Why Trump’s ‘Wiretapping’ Tweets Were a Mistake

by Jonah Goldberg

In my latest column, I write that Trump’s tweets are hurting his presidency, the latest and greatest example being his “wiretapping” tweets. Predictably, this has elicted any number of responses. Here are the four most common:

“Trump won by tweeting and being an unconventional candidate, why should he stop now?”

“You still don’t get it. Trump is controlling the news cycle like a chessmaster.”

“Oh, come on! Why are you giving Obama the benefit of the doubt? You really don’t think Obama could have done this?”

“Obama did wiretap Trump. See the New York Times from January 20!”

Now, I think all of these arguments are bad. Yes, social media helped Trump win the presidency. But campaigning for president and being president are very different things. (To support my claim, I suggest you read, well, pretty much any book ever written about a U.S. president or American politics).

As for controlling the news cycle, no he’s not. He’s feeding a very negative storyline, making the Russia story bigger, not smaller — which is apparently the opposite of what he wants. He has an agenda — a mostly good agenda — that he wants to talk about. The White House loved the positive response to his address to Congress and they wanted to keep it going. But as I note in my column, his tweets blunted that momentum.

And then there the last two complaints, which boil down to either Trump may be right and Trump is right. I will concede that Trump might be right in some downgraded sort of way and I think that possibility should be investigated. But let’s be clear. Trump said one thing and the “proof” to back him up will almost surely be something less sensational. He said he “found out” that Obama wiretapped his phones. If there is a there there to this story, it will be something more along the lines of “The FISA court issued a warrant for the limited purpose of X or Y.” It would still be a big story (or could be). But it won’t be the “Watergate” claim that Obama personally ordered a political foe be bugged. It’s a bit like some of the other wild claims Trump has made. He claimed to see thousands of Muslims in New Jersey celebrating 9/11. No proof was forthcoming. Then there’s some much more modest anecdote that surfaces, and his supporters claim total vindication.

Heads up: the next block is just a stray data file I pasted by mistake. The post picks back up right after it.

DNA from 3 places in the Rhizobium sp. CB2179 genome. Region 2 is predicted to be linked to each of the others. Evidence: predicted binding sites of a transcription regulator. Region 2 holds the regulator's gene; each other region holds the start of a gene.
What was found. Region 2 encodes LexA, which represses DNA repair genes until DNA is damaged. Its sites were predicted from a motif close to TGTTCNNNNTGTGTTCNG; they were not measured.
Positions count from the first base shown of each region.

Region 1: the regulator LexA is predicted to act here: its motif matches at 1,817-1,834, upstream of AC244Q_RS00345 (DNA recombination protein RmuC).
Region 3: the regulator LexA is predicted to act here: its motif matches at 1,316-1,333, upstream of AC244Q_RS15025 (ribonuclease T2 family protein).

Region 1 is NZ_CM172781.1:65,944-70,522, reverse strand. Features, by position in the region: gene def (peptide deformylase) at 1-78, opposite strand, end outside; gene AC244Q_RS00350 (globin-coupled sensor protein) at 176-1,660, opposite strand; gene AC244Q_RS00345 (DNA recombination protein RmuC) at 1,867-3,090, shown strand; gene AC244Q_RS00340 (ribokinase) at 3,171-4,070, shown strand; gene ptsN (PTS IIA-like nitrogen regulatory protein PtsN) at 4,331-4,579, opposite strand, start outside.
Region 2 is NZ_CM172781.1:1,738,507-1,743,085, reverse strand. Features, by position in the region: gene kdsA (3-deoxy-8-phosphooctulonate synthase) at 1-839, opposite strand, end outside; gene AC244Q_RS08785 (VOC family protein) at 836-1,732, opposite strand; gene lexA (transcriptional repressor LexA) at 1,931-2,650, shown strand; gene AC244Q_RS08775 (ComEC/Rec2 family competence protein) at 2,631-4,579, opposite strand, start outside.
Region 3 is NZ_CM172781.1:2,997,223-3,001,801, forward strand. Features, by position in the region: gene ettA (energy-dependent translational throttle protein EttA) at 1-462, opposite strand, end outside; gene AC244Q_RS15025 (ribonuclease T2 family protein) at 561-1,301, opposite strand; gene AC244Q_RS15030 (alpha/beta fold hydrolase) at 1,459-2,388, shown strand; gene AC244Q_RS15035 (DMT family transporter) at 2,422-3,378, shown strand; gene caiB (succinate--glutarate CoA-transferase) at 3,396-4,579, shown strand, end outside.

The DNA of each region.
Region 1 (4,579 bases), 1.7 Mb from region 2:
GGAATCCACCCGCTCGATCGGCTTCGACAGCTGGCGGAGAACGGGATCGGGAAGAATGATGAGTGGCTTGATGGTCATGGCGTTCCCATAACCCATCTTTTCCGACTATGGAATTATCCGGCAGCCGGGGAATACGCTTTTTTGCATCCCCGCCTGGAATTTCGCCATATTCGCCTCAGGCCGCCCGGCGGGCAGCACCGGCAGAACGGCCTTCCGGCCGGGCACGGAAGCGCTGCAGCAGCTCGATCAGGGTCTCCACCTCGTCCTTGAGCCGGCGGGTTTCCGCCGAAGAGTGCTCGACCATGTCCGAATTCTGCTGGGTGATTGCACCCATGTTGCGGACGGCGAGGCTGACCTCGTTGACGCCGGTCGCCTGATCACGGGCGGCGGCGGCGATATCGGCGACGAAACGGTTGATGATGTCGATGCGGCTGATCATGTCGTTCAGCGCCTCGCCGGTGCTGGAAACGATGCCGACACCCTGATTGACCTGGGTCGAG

But if Trump is right — or even thinks he’s right — why is the White House running away from this story as quickly as possible? Why does it refuse to defend the charge made by Trump on the merits or provide evidence? Why hasn’t he asked the head of the FBI about it? Why did Trump ask his aides for evidence to back up something he already claimed to know had happened? Why does Trump believe the “fake” media only when it serves his purposes? Or as Ramesh puts it, “What if Trump took his wiretap story seriously?

Trump asserted as fact something he clearly didn’t know to be true. I don’t think he lied. I think he just had a knee-jerk response to something he read and vented on Twitter about it (before he got to the important stuff, like Arnold Schwarzenegger’s bad ratings).

But here’s the important point. Even if Trump is absolutely positively 100 percent right about this; even if Barack Obama sent an elite squad of high tech ninjas into Trump tower to bug everything they could: His tweets would still be a very bad way to go. If this allegation were true, it would rock the country, according to virtually every conservative supporter of the president. True enough. So, all the more reason to call in your attorney general and the congressional leadership and figure out the most mature and reasonable way to proceed.

That’s not what he did. He did the very opposite of that.

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